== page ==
Germany’s Office for Migration and Refugees is mired in scandal. Its employees have been accused of corruption and sloppy work. Journalist Abdullah Khan worked there undercover and spoke to DW about his experience.
DW: As a journalist, you went undercover to work at Germany’s Office for Migration and Refugees(BAMF) between February and May 2016. How did that happen?
Abdullah Khan: I was very interested in the migration of refugees. Working for [German newspaper] Bild, I joined some refugees traveling along part of the Balkan route. That’s where I got the idea, because all refugees who arrive in Germany file their asylum applications with the BAMF. They were running newspaper ads, looking for people to work there. So I applied. I quit my job at Bild and started my job as an administrative assistant. It took three months from applying to starting the job.
Was is easy to get in? You had no prior experience in this field.
Yes, it was rather easy. I think I met some basic criteria. I speak four languages, for example. But at the time, they needed to hire some 3,000 extra people so they probably took anyone who they thought could get the hang of things, even without any relevant work experience.
Did you receive training? What did you learn?
When I started they had just cut the 10-week training period to 10 days. They gave me a quick introduction to the data management system and the steps we would have to take applicants through. That was it, a crash course. To this day, I’m not sure what kind of documents I made my applicants sign. There were many pages of legal declaimers which nobody explained to me.
As an administrative assistant, you were not in charge of granting or rejecting asylum applications. What exactly did you do?
People came to me who wanted to file their first asylum application, or a subsequent application. Asylum-seekers dropped off questionnaires with personal information they had completed with the help of translators. I then typed this information into our computer system. I issued initial residential permits and had them sign legal disclaimers.
A record number of asylum applications were made in 2016. Almost 750,000 applications were filed. What did this mean for those working at the BAMF?
I had expected to be required to work extra fast. But there were times when we could not work for days because the computer system was broken, or when we did not receive new files. Due to these internal problems we were sometimes forced to sit around.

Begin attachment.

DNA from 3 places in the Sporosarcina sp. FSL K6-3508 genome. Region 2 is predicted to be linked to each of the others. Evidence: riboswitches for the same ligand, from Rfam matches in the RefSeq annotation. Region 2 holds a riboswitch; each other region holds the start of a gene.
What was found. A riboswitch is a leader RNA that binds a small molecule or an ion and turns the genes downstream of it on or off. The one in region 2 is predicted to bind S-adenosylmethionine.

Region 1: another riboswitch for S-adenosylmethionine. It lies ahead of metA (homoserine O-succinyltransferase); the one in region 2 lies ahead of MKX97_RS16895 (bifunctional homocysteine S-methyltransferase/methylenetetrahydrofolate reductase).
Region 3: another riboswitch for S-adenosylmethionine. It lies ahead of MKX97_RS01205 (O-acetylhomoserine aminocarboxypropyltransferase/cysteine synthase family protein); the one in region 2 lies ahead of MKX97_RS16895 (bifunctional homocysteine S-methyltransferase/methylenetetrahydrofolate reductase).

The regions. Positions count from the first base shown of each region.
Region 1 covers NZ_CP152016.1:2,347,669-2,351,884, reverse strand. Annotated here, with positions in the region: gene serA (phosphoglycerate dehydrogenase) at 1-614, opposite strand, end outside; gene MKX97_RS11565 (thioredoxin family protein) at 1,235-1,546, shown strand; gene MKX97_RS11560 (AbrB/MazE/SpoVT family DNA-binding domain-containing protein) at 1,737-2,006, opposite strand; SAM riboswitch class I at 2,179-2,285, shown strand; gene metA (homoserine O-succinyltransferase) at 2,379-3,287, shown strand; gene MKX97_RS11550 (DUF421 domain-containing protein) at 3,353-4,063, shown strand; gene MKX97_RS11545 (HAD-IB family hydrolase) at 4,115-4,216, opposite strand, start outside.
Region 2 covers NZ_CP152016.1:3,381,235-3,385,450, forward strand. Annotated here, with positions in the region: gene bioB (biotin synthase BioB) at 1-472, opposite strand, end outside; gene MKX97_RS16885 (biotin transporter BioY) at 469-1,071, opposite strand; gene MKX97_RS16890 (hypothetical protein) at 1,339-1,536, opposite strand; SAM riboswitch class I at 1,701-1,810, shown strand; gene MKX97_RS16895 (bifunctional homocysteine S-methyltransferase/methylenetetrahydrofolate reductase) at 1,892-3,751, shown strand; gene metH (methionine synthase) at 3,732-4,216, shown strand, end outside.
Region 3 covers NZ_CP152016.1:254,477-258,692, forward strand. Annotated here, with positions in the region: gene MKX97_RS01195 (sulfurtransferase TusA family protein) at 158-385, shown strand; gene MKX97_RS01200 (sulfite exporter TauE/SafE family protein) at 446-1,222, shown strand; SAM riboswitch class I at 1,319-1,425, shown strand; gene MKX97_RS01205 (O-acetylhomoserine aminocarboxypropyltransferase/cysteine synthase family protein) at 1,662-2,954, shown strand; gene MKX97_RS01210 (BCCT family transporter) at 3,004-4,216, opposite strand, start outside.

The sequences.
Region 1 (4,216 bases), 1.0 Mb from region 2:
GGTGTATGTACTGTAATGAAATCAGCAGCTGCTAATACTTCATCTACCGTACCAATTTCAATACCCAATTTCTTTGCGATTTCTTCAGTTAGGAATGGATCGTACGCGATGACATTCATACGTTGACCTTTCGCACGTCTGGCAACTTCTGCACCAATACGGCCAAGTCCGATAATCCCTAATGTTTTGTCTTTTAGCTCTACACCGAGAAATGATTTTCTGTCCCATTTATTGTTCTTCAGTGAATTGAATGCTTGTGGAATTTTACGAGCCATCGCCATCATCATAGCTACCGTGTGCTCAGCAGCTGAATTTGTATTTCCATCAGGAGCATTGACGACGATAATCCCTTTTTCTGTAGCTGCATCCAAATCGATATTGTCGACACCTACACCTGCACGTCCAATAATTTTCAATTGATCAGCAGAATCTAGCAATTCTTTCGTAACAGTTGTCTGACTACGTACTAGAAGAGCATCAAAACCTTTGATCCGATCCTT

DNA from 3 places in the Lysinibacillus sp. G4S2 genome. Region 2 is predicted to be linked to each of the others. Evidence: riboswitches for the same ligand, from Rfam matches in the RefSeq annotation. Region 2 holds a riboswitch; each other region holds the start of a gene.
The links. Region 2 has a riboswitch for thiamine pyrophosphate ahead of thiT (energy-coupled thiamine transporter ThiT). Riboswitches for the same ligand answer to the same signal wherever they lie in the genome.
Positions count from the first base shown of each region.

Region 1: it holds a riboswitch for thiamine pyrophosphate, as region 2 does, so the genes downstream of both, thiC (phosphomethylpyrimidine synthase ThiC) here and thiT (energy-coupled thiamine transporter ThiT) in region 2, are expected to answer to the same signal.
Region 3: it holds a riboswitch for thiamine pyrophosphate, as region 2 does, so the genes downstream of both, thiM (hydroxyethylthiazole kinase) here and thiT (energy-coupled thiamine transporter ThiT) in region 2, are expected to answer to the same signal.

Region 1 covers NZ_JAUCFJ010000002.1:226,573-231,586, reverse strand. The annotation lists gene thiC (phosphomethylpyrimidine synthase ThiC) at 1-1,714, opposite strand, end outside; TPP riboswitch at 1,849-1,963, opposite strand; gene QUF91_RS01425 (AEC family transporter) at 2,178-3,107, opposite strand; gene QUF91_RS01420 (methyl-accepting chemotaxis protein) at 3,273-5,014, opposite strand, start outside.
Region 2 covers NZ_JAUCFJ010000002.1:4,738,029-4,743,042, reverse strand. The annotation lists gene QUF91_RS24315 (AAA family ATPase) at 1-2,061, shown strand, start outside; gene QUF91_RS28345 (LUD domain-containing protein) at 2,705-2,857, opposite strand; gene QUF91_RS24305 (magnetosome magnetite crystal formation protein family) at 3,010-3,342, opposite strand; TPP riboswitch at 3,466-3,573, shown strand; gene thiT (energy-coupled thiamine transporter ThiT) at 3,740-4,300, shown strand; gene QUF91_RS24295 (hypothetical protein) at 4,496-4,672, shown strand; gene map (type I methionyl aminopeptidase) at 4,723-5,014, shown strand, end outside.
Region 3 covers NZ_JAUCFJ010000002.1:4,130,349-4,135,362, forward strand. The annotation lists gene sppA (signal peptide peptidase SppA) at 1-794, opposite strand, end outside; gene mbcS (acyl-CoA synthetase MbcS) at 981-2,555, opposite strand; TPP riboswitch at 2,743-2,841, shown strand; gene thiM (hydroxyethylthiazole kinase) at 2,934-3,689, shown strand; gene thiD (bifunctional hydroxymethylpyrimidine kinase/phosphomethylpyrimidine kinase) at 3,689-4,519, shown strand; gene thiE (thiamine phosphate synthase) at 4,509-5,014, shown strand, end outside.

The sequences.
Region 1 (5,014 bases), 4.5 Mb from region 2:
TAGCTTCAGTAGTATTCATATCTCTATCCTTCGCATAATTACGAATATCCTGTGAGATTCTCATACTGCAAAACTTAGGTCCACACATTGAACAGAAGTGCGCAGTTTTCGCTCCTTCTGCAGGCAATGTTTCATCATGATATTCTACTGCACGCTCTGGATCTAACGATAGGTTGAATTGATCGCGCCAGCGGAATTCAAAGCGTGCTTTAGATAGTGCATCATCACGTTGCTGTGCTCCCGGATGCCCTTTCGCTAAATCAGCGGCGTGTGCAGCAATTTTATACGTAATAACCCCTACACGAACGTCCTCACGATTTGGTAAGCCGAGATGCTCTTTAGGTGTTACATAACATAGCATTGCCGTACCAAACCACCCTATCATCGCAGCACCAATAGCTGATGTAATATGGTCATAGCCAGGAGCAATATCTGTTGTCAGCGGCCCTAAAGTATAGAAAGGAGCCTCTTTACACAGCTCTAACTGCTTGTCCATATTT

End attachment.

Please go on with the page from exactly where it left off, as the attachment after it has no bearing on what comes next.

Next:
I was also responsible for sending out letters to applicants on whether or not they wold be allowed to stay. When I arrived to work in the morning there were boxes of letters to be processed waiting for me. I got started and was not even halfway through the first box, when two more boxes would be brought in. It was an incredible amount of work. And it never stopped. It was like working on an assembly line. Stamping documents, and more documents, and even more, without knowing what I was actually doing. Piles of files and hordes of people, every day. I will never forget that.
How did your colleagues deal with this pressure?
My experience was that BAMF employees did what they could. The current crisis should not be blamed on them. They are doing what they are supposed to do. The atmosphere was tense due to the intense workload. But I was impressed with how patiently my colleagues dealt with applicants. It was tiresome when you had an applicant sitting before you who was blatantly lying, for example about his or her age. That was stressful.
What did you do when you suspected someone was lying?
That is always a difficult situation. I once had an applicant who looked 50 but claimed to be just 24. His explanations was that he is an actor, and that actors look older because of their work. In that case you make a note in their file that their age is probably incorrect. So you hope the final decision-maker checks this.
Were you explicitly asked to work extra fast?
Not directly. But we were told during our training how many minutes each step should take. There were lists where we should say how many files we processed each week — little things that increased the pressure.
Could you have manipulated the applications?
Yes, of course. That would have been easy. Every administrative assistant has access to the data system. It lists how old an applicant is, where he or she comes from, and reasons for fleeing. Even administrative assistants like me could have changed whatever they wanted. But in those four months that I worked there nobody offered me money to manipulate the files.
In 2016, the BAMF was criticized for not processing applications quickly enough. Was this a fair criticism?
You need to be careful about that. I do not think employees are to blame. But the politicians should have given more support to and stabilized the department in earlier years. That did not happen. I worked there in 2016. Now, two years have passed, and nothing has changed. If you don’t scrutinize the mistakes made over the years, where will it end?
How did your time there come to an end?
After a while, all work processes kept repeating themselves. That meant I could finish my research. I quit and then wrote my report for BILD. I warned some former colleagues about what was coming before publishing the piece. I was surprised by their reaction. They thought it was exciting that someone finally publicly reported about their work.
Abdullah Khan works as a reporter for German newspaper Bild.